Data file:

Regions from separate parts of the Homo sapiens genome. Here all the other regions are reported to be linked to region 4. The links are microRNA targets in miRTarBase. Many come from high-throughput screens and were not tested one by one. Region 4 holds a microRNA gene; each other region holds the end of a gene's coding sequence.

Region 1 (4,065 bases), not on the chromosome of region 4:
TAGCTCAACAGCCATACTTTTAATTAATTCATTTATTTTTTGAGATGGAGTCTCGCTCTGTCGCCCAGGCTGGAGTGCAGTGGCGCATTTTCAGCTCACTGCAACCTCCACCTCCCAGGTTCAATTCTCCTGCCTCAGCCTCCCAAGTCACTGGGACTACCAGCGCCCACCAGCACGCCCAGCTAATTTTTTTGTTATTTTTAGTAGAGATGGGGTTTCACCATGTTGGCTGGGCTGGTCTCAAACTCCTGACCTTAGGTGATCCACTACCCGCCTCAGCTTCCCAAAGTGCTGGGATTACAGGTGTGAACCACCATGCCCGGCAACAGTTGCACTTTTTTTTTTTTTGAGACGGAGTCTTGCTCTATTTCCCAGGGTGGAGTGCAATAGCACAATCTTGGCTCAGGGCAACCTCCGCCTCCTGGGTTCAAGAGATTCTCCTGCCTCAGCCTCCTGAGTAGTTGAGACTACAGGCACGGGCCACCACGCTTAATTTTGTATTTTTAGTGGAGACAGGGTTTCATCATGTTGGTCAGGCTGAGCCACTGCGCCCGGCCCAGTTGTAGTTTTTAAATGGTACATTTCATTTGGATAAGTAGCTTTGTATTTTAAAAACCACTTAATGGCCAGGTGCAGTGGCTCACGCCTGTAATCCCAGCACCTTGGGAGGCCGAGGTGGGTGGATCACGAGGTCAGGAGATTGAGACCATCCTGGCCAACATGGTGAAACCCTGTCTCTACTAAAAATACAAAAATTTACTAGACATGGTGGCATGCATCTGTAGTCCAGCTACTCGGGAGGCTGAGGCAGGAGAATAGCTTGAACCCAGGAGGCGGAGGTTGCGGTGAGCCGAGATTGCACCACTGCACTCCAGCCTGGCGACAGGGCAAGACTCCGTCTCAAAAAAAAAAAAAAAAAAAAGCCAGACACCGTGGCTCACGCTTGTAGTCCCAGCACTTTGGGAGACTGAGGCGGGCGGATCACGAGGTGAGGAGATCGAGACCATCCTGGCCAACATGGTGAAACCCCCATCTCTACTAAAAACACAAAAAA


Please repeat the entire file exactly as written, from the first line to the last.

Regions from separate parts of the Homo sapiens genome. Here all the other regions are reported to be linked to region 4. The links are microRNA targets in miRTarBase. Many come from high-throughput screens and were not tested one by one. Region 4 holds a microRNA gene; each other region holds the end of a gene's coding sequence.

Region 1 (4,065 bases), not on the chromosome of region 4:
TAGCTCAACAGCCATACTTTTAATTAATTCATTTATTTTTTGAGATGGAGTCTCGCTCTGTCGCCCAGGCTGGAGTGCAGTGGCGCATTTTCAGCTCACTGCAACCTCCACCTCCCAGGTTCAATTCTCCTGCCTCAGCCTCCCAAGTCACTGGGACTACCAGCGCCCACCAGCACGCCCAGCTAATTTTTTTGTTATTTTTAGTAGAGATGGGGTTTCACCATGTTGGCTGGGCTGGTCTCAAACTCCTGACCTTAGGTGATCCACTACCCGCCTCAGCTTCCCAAAGTGCTGGGATTACAGGTGTGAACCACCATGCCCGGCAACAGTTGCACTTTTTTTTTTTTTGAGACGGAGTCTTGCTCTATTTCCCAGGGTGGAGTGCAATAGCACAATCTTGGCTCAGGGCAACCTCCGCCTCCTGGGTTCAAGAGATTCTCCTGCCTCAGCCTCCTGAGTAGTTGAGACTACAGGCACGGGCCACCACGCTTAATTTTGTATTTTTAGTGGAGACAGGGTTTCATCATGTTGGTCAGGCTGAGCCACTGCGCCCGGCCCAGTTGTAGTTTTTAAATGGTACATTTCATTTGGATAAGTAGCTTTGTATTTTAAAAACCACTTAATGGCCAGGTGCAGTGGCTCACGCCTGTAATCCCAGCACCTTGGGAGGCCGAGGTGGGTGGATCACGAGGTCAGGAGATTGAGACCATCCTGGCCAACATGGTGAAACCCTGTCTCTACTAAAAATACAAAAATTTACTAGACATGGTGGCATGCATCTGTAGTCCAGCTACTCGGGAGGCTGAGGCAGGAGAATAGCTTGAACCCAGGAGGCGGAGGTTGCGGTGAGCCGAGATTGCACCACTGCACTCCAGCCTGGCGACAGGGCAAGACTCCGTCTCAAAAAAAAAAAAAAAAAAAAGCCAGACACCGTGGCTCACGCTTGTAGTCCCAGCACTTTGGGAGACTGAGGCGGGCGGATCACGAGGTGAGGAGATCGAGACCATCCTGGCCAACATGGTGAAACCCCCATCTCTACTAAAAACACAAAAAA